Should the Team Keep McLeod?
In my opinion, Michael McLeod showed how impactful he can be on the ice in the 2022-23 season. Assuming that Nathan Bastian returns on another short-term deal, Michael McLeod can reunite with him to form their defensively solid fourth line. A key component to this is how much of a hard worker McLeod is on the ice. When things go wrong with him on, it’s not for his lack of effort. He can always clean up his positioning and improve his puck decisions, but he tries to stay within the structure as it is.
In addition to his on-ice contributions, the players in the Devils’ locker room seem to get along with McLeod well. I believe in the team value of keeping certain well-liked players around — especially if they can play well in their role. It’s even better when the player does not seek to go above his market value and stays with the team for a fair or team-friendly contract.
Will Fitz Keep McLeod?
I have no doubt in my mind that Lindy Ruff wants Michael McLeod back. Since Lindy Ruff is mostly confirmed to be returning, I assume that Fitzgerald will be on the same page about bringing him back to the team. There is a danger in putting too much stock into playoff performances as well — I am not convinced that McLeod is capable of being a third line center for a full season. As it is, his shot is far too weak and he does find himself overmatched at times when Ruff tries to match him up against a scoring line.
As it stands, McLeod and Bastian are restricted free agents and should return to the team. I do not expect Miles Wood to be lining up with them, but possibly Nolan Foote, Yegor Shrangovich, or some other young player who is still under team control. I think Fitz’s ultimate decision here is what kind of contract he should offer. Will McLeod take a longer-term contract for a team-friendly AAV, or will he be seeking the checking line payday that Cizikas got from the Islanders a few years back? If it’s the latter case, then I expect Fitzgerald to bridge McLeod to unrestricted free agency, betting that he won’t suddenly turn into a 40-point player. If that happens, well, then Fitz would either have to pay up next year or lose him. I think that those are the most likely situations.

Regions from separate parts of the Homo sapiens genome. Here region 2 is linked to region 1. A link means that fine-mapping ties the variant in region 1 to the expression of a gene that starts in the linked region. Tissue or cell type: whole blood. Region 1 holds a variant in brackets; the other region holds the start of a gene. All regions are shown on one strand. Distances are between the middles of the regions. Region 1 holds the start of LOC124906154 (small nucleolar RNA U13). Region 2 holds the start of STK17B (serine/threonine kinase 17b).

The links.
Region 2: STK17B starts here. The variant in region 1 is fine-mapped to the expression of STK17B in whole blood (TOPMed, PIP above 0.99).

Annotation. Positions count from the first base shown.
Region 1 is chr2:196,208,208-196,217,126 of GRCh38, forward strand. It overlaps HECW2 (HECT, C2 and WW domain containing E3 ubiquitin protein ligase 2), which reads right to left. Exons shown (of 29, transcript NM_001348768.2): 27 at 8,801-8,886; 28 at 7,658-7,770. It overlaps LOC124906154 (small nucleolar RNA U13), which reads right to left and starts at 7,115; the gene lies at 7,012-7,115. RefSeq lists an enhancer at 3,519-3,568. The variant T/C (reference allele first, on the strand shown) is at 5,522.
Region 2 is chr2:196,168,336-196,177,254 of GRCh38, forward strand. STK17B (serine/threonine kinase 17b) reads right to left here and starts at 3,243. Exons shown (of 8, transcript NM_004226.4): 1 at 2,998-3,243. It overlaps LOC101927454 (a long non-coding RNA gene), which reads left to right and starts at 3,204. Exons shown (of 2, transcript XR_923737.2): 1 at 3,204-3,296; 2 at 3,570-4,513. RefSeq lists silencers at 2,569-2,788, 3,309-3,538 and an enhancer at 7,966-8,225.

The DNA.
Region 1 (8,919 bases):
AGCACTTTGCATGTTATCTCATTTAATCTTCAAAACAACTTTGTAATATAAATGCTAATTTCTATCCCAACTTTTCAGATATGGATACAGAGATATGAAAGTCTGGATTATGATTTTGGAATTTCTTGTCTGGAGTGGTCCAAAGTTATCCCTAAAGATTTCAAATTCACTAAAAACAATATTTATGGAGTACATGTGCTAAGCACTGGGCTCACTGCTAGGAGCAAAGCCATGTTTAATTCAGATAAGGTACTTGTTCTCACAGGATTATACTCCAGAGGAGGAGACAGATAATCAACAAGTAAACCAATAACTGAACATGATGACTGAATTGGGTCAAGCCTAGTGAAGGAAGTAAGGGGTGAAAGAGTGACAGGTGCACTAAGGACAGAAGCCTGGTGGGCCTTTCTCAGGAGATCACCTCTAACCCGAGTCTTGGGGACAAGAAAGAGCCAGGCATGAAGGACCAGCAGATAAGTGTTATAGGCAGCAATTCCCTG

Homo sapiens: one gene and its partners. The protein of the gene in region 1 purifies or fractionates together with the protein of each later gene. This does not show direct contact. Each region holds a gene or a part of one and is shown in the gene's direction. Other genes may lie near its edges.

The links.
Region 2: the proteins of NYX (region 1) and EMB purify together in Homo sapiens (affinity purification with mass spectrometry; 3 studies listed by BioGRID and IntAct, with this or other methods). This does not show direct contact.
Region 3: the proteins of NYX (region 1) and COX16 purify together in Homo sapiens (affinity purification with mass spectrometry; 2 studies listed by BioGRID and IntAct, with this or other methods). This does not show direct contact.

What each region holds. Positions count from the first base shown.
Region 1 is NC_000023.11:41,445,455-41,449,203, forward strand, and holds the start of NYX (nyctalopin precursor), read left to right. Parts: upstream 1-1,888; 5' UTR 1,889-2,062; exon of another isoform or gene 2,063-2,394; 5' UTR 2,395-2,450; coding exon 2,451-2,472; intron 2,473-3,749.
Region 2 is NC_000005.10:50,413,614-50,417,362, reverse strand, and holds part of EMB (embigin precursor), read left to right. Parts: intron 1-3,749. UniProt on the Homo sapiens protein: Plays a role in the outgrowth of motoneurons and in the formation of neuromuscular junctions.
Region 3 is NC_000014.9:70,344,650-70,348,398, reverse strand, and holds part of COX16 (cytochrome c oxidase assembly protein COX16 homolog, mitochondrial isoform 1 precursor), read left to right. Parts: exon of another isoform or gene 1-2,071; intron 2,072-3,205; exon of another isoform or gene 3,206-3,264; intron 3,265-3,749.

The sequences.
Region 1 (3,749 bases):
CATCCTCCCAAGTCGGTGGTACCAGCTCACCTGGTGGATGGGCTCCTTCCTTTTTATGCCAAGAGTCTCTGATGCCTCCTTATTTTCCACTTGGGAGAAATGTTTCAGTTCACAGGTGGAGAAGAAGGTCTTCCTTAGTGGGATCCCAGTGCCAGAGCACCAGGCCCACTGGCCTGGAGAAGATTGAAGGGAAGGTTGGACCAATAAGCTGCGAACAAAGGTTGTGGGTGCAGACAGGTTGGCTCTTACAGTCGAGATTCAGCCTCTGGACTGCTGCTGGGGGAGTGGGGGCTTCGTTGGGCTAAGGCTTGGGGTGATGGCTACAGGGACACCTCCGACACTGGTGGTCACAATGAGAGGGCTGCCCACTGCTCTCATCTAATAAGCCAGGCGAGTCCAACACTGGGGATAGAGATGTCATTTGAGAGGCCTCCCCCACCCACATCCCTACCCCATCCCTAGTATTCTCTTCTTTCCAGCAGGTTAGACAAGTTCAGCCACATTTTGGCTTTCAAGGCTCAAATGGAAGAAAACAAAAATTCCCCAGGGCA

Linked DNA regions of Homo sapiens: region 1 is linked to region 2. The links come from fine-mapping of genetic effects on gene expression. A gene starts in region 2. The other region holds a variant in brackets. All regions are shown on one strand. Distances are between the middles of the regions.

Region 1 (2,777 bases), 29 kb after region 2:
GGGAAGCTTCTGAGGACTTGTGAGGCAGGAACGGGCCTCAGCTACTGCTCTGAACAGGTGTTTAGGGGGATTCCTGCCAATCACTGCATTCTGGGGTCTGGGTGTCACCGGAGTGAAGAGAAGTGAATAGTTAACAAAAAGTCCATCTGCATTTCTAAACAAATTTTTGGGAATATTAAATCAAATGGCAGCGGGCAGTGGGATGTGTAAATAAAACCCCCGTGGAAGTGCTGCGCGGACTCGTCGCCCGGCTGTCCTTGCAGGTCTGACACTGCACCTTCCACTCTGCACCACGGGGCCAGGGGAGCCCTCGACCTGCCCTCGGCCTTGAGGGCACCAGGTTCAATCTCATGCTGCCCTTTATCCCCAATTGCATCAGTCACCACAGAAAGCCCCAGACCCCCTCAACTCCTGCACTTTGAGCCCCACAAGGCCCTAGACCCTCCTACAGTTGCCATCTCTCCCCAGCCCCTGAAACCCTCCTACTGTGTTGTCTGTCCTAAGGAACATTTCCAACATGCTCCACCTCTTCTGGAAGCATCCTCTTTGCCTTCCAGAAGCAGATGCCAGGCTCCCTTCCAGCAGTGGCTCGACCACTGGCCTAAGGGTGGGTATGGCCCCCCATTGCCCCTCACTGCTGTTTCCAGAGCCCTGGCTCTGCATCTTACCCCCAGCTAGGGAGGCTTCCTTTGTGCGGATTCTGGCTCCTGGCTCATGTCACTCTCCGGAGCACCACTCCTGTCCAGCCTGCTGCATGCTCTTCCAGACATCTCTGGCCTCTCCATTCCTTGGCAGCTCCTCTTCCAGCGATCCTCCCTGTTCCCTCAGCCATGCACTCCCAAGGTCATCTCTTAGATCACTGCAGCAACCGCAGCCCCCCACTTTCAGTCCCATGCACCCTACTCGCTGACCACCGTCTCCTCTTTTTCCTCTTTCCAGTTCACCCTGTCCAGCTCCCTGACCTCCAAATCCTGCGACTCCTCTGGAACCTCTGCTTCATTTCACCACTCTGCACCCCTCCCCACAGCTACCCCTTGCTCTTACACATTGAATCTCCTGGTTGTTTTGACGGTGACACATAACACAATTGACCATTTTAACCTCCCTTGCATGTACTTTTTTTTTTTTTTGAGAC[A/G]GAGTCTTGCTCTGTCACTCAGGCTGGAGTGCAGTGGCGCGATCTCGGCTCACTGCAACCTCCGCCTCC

What I don’t think is likely is Fitzgerald trading McLeod. After his playoff performance, I think they would want to keep him around next year regardless of whether he is locked in, long-term. As it stands, the Devils do not have the internal center depth to replace him — and they would have to pay up for a better producer in unrestricted free agency. There are some depth centers that might interest me in free agency, but they might not have the potential to still improve further as McLeod has. With the team pushing for a Stanley Cup, every contribution will count — and I think this team is certain to bring back McLeod for his effort, penalty killing, and role as a fourth line defensive faceoff specialist.
What I would offer: 3 years x $2 million
What I think Fitz will offer: 4 years x $2 million
What I think McLeod might want: 4 years x $3.25 million
What I think Fitz might budge to: 4 years x $2.5 million
What I think would be ideal: 3 years, <$2 million
What do you think of Michael McLeod? How did you judge his 2022-23 season? Do you want him back long-term? What role do you see him playing in for the Devils next year? Do you think he can actually be a third-line center? How much stock do you put in his playoff performance? How much would you offer McLeod? Leave your thoughts in the comments below, and thanks for reading.